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Royal Canadian Legion takes action after Soldiers of Odin host event in Alberta branch

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Simran Singh May 06, 2019 12:28 pm

The Royal Canadian Legion says it is “taking action” after learning that far-right group Soldiers of Odin (SOO) organized a community dinner at a northern Alberta branch.

On April 22, the Soldiers of Odin members in Grande Prairie rented out the local Legion’s hall for a community Easter dinner.

According to the Canadian Anti-Hate Network, the Soldiers of Odin are “an anti-Muslim hate group.”

“They were founded in Finland by a self-identifying neo-Nazi who has been found guilty of racially motivated assault,” stated the organization, on its website.

“The first generation of SOO chapters in Canada were led by and included overt white supremacists and neo-Nazis. Since then the SOO has fractured into several groups, including the Sons of Odin, Wolves of Odin, Storm Alliance, and Northern Guard.”

Wade Reimer, president of the Soldiers of Odin Grande Prairie Chapter, confirmed that several SOO members in the city are also members of the local legion.

He said the Easter dinner event was a success.

“We set out to feed some hungry people in the city and there were zero incidents,” he told Daily Hive.

Soldiers of Odin

Soldiers of Odin organized the April 22 at the Grande Prairie Legion/ Wade Reimer

Reimer said the that SOO Canada group is misrepresented. He claims that he and his fellow members are focused on helping those in need in communities across the country.

“This group has set out in the beginning with the most positive intentions,” he said, referencing SOO Canada Charter which states the group is a “pro-Canadian charitable non-profit organization Coast to Coast.”

Soldiers of Odin

Soldiers of Odin organized the April 22 at the Grande Prairie Legion/ Wade Reimer

“We plan, fund, and execute charity and volunteer events. We provide safety and
security with ground level support in our neighbourhoods. We organize and
distribute donations to people in need, volunteer for local charity programs, clean
our parks and rivers, and shovel snow for our elders,” reads the group’s mission statement.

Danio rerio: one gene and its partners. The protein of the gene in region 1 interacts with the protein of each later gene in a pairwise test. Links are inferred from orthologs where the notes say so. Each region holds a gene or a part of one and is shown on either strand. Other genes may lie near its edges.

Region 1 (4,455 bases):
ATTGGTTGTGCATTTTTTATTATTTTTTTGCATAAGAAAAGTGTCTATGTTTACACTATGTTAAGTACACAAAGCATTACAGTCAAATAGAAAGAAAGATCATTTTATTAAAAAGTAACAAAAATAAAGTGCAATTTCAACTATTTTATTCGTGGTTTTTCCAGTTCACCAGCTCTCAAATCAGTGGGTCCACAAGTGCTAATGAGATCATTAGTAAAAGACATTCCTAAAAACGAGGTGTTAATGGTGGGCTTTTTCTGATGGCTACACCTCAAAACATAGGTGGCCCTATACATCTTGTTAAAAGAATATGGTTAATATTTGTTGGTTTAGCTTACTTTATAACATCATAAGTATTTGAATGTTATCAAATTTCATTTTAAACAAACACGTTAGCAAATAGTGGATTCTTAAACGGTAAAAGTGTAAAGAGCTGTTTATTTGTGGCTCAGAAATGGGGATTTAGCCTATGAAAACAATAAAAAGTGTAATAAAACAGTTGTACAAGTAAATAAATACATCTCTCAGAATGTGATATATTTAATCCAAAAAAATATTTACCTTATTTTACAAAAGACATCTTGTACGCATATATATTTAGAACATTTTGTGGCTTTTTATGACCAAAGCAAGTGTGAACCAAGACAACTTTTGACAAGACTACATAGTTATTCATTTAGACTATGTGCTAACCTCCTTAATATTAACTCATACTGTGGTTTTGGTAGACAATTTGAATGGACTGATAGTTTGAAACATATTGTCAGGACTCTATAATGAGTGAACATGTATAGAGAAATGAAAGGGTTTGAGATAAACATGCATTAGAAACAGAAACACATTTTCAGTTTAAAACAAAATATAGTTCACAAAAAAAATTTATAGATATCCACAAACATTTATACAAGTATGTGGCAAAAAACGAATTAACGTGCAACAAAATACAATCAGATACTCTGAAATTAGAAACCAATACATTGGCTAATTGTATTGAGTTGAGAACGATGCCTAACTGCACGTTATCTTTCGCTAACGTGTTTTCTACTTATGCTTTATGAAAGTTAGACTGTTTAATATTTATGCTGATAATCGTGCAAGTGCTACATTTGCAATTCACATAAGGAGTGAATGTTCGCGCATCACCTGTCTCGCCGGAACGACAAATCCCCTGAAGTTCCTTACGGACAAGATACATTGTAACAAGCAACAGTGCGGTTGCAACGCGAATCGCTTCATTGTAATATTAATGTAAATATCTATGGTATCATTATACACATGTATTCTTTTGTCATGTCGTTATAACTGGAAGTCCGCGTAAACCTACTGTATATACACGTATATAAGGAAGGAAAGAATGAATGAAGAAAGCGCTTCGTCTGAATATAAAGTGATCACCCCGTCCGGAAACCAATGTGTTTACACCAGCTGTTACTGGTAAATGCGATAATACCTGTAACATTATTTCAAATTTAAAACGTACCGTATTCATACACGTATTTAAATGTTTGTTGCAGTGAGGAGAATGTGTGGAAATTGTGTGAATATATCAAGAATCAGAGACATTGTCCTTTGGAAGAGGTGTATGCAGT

Despite SOO Canada claiming to be a community focused group with positive intentions, it has been at the centre of a recent Facebook ban.

In April, the SOO Canada was among several profiles deleted from Facebook and Instagram as part of a new anti-hate policy.

“Individuals and organizations who spread hate, attack, or call for the exclusion of others on the basis of who they have no place our services. That’s why we have a policy on dangerous individuals and organizations, which states that we do not allow those who are engaged in offline ‘organized hate’ to have a presence on our services,” a Facebook spokesperson told Daily Hive, in a previous interview.

“The individuals and organizations we have banned today violate this policy, and they will no longer be allowed a presence on our services. Our work against organized hate is on-going and we will continue to review individuals, Pages, groups and content against our Community Standards.”

Royal Canadian Legion Dominion President, Thomas D. Irvine, released a statement regarding the Soldiers of Odin Canada being involved with the Grande Prairie branch.

“The Royal Canadian Legion Dominion Command does not support or tolerate any group or organization whose views or actions are contrary to our values and those of our country. This includes ‘The Soldiers of Odin,'” wrote Irvine in a post on Facebook.

“We acknowledge that National and Provincial Commands are ultimately responsible for enforcing organizational policies to ensure events such as the one at the Grande Prairie Legion do not occur. We are taking action to prevent this sort of outcome in the future,”

Irvine says the Royal Canadian Legion Dominion has a clear policy related to outlaw motorcycle groups and is working to develop a “similar strong and explicit policy against any form of association with any group whose presence is not consistent with the Legion’s General By-Laws and our Articles of Faith.”

Reimer thinks the SOO event at the Grande Prairie branch has been “blown out of proportion.”

“We have all mixed race and colours through our club and our families throughout Canada… we have never turned someone away for there race or religion.”

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